University of Pennsylvania Working Papers in Linguistics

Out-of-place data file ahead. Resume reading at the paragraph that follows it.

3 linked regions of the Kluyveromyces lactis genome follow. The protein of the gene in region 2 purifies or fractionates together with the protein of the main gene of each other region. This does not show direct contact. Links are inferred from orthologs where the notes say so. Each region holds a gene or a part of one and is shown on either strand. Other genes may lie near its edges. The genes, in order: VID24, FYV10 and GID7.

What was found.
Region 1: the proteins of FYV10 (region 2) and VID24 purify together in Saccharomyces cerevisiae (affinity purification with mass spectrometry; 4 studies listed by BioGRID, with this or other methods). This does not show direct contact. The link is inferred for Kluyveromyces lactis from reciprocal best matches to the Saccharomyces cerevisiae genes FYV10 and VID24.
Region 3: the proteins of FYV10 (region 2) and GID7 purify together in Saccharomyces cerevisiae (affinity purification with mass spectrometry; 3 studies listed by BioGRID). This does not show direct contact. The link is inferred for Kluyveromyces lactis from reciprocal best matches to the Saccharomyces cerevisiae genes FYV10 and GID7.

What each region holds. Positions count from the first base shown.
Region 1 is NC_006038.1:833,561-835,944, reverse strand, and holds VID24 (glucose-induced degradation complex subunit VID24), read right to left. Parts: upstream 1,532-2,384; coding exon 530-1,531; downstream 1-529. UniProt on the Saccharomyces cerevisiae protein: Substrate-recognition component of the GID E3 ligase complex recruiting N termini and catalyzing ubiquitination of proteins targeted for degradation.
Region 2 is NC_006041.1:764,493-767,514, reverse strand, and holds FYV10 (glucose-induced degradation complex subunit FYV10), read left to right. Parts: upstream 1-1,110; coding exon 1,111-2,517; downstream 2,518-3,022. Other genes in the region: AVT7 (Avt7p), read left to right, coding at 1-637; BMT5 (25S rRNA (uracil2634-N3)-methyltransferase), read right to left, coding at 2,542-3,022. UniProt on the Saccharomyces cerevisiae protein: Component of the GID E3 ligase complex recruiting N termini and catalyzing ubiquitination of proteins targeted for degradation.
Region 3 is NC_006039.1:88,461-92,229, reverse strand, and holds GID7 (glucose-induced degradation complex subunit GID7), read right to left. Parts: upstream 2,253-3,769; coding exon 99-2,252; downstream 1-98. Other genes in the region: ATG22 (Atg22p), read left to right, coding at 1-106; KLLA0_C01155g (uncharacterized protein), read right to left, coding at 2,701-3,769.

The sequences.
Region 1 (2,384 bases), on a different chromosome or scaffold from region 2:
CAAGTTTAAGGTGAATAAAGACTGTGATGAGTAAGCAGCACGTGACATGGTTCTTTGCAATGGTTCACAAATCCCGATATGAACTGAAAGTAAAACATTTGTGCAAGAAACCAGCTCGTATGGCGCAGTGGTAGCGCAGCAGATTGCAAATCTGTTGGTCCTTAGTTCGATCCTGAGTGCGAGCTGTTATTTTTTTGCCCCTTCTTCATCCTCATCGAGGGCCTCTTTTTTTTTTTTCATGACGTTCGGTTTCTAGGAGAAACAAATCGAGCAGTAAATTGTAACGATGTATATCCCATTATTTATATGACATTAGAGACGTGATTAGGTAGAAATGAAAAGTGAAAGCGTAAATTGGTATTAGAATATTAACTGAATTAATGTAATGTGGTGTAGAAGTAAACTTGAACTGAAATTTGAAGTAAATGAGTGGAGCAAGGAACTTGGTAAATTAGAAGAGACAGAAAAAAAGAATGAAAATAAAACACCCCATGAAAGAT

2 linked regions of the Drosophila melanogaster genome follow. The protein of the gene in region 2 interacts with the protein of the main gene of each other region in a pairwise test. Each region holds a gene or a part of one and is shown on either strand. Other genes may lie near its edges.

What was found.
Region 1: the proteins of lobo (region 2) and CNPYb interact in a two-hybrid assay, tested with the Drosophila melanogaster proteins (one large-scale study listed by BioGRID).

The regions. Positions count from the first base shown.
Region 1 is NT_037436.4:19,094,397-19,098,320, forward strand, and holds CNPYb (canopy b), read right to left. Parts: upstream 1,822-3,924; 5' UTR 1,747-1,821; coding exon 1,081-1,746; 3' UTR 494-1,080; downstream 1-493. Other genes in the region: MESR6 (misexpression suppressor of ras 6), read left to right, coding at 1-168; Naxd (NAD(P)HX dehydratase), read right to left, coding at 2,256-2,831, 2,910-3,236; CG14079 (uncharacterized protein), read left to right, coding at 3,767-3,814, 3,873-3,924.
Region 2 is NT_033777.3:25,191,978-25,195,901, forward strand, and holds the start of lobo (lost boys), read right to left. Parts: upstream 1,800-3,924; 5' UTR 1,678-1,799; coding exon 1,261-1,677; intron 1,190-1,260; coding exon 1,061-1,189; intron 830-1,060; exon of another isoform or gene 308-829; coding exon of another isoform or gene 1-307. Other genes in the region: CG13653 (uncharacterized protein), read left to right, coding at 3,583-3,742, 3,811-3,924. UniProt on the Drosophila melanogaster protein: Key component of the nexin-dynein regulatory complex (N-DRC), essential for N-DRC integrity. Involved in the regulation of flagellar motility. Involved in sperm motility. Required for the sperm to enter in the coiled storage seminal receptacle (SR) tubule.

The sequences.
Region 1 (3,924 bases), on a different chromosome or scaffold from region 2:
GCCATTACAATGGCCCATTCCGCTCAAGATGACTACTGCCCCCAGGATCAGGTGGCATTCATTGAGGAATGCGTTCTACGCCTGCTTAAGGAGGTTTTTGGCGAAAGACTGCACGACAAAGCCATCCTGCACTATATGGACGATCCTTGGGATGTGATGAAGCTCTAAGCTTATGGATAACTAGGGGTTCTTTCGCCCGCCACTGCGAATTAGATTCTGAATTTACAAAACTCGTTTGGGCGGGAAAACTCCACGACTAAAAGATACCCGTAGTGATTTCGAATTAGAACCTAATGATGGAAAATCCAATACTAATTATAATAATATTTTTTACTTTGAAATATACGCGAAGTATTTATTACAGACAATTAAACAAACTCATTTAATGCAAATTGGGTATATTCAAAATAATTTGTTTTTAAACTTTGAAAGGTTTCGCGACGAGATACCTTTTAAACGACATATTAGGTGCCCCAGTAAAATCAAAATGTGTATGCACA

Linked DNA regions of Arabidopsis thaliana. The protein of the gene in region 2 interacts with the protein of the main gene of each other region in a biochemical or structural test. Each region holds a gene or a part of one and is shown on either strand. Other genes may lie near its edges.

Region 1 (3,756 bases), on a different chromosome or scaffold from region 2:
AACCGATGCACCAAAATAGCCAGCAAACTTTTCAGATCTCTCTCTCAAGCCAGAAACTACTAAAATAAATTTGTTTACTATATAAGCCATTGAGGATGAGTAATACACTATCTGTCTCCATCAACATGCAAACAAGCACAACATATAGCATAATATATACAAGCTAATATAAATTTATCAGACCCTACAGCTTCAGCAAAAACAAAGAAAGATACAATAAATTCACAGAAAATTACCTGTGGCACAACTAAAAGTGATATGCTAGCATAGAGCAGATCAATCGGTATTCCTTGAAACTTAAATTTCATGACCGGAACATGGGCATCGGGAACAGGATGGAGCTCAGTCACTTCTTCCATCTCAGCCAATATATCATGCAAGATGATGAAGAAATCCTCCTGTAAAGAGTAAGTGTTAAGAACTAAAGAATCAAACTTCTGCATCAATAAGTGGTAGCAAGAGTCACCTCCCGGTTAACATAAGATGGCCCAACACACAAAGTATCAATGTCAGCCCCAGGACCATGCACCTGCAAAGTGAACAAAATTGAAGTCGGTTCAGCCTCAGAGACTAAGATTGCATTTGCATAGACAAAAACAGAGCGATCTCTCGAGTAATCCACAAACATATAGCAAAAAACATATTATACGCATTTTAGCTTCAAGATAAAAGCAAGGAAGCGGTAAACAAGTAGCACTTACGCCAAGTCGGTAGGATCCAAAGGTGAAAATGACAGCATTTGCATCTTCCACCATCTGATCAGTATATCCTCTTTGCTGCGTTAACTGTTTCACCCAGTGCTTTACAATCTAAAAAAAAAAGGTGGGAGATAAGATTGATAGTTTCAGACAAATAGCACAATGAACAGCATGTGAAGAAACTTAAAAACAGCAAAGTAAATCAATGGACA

This paper provides new empirical support for the sociolinguistic monitor hypothesis, replicating Labov et al.’s (2006, 2011) study with an experiment that examines perceptual reactions to alternating distributions of the /t,d/ variable in Brazilian Portuguese, in the context of a professional news broadcast on health and welfare. Two different simulated passages were constructed, containing tokens of /t,d/ before and after /i/, respectively, that were read with stops and palatals. The participants (N=304) rated each passage on a seven-point scale of professionalism. An analysis of variance reveals a main effect of context in mean rates and response time: the speaker evaluation on the professionalism scale for the regressive context stimuli differed significantly from the progressive context, but, interestingly, the response time to the palatal realization in the regressive context, the positively evaluated variant, is greater than for the progressive. It suggests that can there be a cognitive effort to process incoming changes, and that speakers pay more attention to the social context, which is learned at school. In the regressive context, the proportion of palatals is not significant, but in the progressive context it is, which partially corroborates the hypothesis that the sociolinguistic monitor is sensitive to frequency (in negative stereotype variables).



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